17 May 2016
By Elaine Murphy
A partnership in research between the Everyman Theatre and Cork Institute of Technology brought the 2015/2016 academic year to a close for CIT’s Masters of Business Studies students. Valuable ideas and recommendations came to the fore with their impressive ‘Problem Solving’ for local Cork businesses. Under the direction of Dr Angela Wright, Department of Organisation and Professional Development, School of Business, the research was conducted over the last three months. Four groups of Masters Students competed for the top prize which was judged and presented to the Theatre Management: Julie Kelleher, Artistic Director, Melanie Kavanagh, Marketing Manager and Anna Marie Coughlan, Fundraising Manager and CIT academic staff. The winning team were Aengus Daly, Michael Mulcahy, Bobby McAllister and Greg Chlodniki. Extensive research was undertaken for the project which consisted of responses from 1,309 existing patrons through a detailed survey. Exit polls were conducted at the venue with patrons of shows to gather data, along with face to face interviews with staff and volunteers at the Everyman. In 2012, there were 3.4 million attendances to the Arts in Ireland: 397,000 of these were in Munster.
Some of the findings from the research reveal that almost 40% of attendees are over the age of 45 and Friday night was the most popular evening to attend at 67%. Drama was the most popular choice at 71%, and this was followed by live music at 52%. Email was the most popular and preferred way to receive information about the theatre at 94%. The Everyman is a ‘not for profit’ theatre and 66% of their patrons were unaware of this. 79% of patrons like to use the bar in the theatre on the night of a performance. Patrons at the Everyman loved the traditional, historical atmosphere of the 120 year old building. Venues such as the Everyman are invaluable to many of the 130 musical societies throughout the whole of Ireland and the 14,000 people directly involved with musical theatre on a voluntary basis, which currently has an audience base of around 1.2 million. All of those surveyed ‘loved’ the theatre itself, with the program of events being a ‘top priority’ for Everyman attendees. Some felt that improvements could be made to the appearance of the entrance hallway, the shop facilities, and the bar area. Other suggestions included retro uniforms for the volunteers who assist patrons to their seats; ideas for re-animating the exterior of the building such as new lighting and holograms at the entrance; encouraging daytime footfall through using the bar space as a café space by day; and wonderful ideas for transforming the foyer area into a permanent exhibition space that illustrates the fascinating history of the building.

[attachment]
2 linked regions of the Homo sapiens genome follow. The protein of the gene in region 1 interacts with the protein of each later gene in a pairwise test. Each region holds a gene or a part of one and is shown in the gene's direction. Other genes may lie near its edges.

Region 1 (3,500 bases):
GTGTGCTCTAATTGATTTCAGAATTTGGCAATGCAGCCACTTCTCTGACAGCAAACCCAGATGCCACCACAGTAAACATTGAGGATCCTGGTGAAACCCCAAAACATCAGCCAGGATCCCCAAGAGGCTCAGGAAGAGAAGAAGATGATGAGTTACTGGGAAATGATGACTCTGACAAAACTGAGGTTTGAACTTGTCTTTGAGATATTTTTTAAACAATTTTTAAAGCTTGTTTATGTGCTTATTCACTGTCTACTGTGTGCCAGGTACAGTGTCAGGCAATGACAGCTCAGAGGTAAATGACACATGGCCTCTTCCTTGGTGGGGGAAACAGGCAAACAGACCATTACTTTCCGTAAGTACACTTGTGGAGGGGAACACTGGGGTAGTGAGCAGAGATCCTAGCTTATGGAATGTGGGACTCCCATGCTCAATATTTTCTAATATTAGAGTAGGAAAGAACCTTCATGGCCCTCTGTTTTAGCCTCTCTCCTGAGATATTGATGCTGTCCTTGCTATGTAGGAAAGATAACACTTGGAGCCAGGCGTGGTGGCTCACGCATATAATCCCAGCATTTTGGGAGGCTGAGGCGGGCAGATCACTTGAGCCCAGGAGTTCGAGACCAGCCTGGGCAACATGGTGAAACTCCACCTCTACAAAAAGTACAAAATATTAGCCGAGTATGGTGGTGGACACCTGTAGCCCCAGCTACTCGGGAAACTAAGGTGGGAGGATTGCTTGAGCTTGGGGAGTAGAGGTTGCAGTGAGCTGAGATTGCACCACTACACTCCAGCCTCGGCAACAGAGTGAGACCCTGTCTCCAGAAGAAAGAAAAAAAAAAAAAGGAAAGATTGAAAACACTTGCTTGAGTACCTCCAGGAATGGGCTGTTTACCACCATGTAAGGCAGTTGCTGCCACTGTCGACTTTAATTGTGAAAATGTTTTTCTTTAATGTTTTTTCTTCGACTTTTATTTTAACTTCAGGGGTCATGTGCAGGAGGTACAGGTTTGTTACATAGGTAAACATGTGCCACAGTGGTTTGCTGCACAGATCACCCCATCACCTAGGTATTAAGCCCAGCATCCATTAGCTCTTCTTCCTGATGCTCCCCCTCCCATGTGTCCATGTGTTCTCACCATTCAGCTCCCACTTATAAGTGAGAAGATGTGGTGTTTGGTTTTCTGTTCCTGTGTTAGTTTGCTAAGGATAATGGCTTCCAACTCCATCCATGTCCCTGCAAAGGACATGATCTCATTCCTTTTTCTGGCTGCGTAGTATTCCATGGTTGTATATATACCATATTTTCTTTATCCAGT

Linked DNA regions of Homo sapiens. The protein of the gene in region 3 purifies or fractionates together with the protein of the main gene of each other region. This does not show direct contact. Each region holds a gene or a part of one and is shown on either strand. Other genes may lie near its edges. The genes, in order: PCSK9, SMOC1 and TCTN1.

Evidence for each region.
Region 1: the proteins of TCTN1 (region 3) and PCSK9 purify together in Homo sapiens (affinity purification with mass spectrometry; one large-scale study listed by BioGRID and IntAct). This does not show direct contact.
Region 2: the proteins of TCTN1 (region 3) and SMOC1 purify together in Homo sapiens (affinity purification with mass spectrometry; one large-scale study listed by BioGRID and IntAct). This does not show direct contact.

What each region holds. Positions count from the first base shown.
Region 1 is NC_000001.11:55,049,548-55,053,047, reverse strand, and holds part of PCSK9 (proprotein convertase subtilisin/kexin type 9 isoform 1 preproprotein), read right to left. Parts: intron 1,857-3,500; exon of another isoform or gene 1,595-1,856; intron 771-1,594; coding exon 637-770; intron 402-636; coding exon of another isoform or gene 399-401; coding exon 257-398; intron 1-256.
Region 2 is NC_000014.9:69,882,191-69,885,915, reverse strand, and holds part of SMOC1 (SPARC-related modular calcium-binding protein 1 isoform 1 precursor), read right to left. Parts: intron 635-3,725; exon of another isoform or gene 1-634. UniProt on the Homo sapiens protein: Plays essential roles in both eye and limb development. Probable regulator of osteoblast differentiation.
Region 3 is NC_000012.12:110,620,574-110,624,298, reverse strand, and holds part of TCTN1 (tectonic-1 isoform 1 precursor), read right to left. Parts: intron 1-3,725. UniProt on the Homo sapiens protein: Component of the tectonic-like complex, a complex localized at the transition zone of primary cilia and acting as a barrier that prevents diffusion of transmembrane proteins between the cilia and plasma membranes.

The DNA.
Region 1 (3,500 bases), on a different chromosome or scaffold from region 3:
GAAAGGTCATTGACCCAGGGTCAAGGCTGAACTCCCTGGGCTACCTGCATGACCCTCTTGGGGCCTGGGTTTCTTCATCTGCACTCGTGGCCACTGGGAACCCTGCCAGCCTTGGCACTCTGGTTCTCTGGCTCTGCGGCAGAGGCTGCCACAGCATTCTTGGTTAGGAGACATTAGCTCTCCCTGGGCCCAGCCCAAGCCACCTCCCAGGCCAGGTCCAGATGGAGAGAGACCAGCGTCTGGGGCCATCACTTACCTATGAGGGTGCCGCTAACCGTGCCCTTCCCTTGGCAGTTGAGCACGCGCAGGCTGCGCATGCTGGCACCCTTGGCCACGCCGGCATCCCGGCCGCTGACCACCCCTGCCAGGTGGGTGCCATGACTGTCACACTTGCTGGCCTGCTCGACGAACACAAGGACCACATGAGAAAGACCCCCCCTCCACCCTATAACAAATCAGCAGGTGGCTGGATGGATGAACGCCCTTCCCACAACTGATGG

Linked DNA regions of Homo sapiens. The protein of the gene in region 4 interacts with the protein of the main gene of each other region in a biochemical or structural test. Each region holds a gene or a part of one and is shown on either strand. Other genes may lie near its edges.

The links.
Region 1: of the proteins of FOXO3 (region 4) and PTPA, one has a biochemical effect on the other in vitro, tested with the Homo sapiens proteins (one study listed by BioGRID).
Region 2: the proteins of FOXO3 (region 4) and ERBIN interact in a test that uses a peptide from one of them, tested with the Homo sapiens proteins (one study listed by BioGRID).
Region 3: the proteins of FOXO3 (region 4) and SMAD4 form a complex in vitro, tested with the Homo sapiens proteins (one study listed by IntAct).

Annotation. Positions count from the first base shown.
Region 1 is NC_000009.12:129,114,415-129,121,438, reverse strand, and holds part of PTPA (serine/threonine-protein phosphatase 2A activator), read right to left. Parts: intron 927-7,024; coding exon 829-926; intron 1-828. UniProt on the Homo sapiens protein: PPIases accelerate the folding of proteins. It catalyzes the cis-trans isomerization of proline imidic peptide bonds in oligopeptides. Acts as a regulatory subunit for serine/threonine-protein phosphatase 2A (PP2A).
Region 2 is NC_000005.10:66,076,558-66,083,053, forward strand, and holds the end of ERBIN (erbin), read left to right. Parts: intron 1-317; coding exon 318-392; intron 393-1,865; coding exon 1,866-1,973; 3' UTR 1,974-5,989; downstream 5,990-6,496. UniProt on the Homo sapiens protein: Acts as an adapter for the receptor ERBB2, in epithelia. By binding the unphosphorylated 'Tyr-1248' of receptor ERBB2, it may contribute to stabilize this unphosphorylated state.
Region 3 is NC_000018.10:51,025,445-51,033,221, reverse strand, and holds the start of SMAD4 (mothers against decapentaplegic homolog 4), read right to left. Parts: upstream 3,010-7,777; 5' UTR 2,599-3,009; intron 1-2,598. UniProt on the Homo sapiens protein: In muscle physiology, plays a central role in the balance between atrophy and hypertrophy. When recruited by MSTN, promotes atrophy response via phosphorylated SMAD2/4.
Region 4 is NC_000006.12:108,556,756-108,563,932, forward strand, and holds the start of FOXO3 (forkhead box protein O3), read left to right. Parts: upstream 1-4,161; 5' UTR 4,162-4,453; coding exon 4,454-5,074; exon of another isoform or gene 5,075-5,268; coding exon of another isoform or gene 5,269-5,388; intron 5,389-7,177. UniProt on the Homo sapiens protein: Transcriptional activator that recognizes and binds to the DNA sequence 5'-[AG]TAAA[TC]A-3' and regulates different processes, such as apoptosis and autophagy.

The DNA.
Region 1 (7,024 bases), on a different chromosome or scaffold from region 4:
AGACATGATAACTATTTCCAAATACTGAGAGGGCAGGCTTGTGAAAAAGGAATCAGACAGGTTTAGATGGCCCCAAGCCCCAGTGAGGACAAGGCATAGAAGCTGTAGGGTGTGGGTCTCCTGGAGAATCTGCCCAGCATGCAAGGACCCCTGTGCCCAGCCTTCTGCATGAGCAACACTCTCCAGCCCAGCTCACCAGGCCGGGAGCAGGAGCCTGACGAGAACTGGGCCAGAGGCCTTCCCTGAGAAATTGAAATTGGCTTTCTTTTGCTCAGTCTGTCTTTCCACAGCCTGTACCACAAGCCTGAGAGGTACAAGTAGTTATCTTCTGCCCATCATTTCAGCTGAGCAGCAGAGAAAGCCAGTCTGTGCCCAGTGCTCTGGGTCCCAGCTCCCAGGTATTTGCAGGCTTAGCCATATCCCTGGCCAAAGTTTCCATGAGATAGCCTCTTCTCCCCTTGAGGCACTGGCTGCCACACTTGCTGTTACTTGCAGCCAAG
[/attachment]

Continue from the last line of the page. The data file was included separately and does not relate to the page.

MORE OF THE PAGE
There is no doubt that the Everyman theatre is a well recognised brand and a well respected establishment. Its core strengths are its building, and its people: patrons, staff and volunteers. Ms Kelleher said that “my colleagues at the Everyman, and I, were blown away by the in depth research and analysis carried out by the CIT MBS students. Focusing their efforts on The Everyman’s marketing, fundraising, and programming activities, they delivered lively and coherent presentations of their research methodology and findings. We were particularly struck by the level of detail the groups brought to their task, and by the creativity shown in their proposed ideas. Many of these students come from diverse working backgrounds and it was hugely encouraging to see them engage with the challenges and creative opportunities that exist within the contexts of running a vital and busy performing arts venue. The Everyman is sincerely grateful to the students for their hard work.”
Dr Wright said that the Everyman project proved to be a very successful and valuable opportunity for the Master Students, many of whom would never have had an opportunity in the past to examine a theatre business in any detail. She applauded the incredible effort that was put in by the Students, from inception to delivery. “They certainly delivered extensive, relevant, and practical ideas, for the theatre to implement” said Dr Wright, and she “hoped that some of the findings could be immediately put into action and that all of study would be of on-going benefit to the theatre.”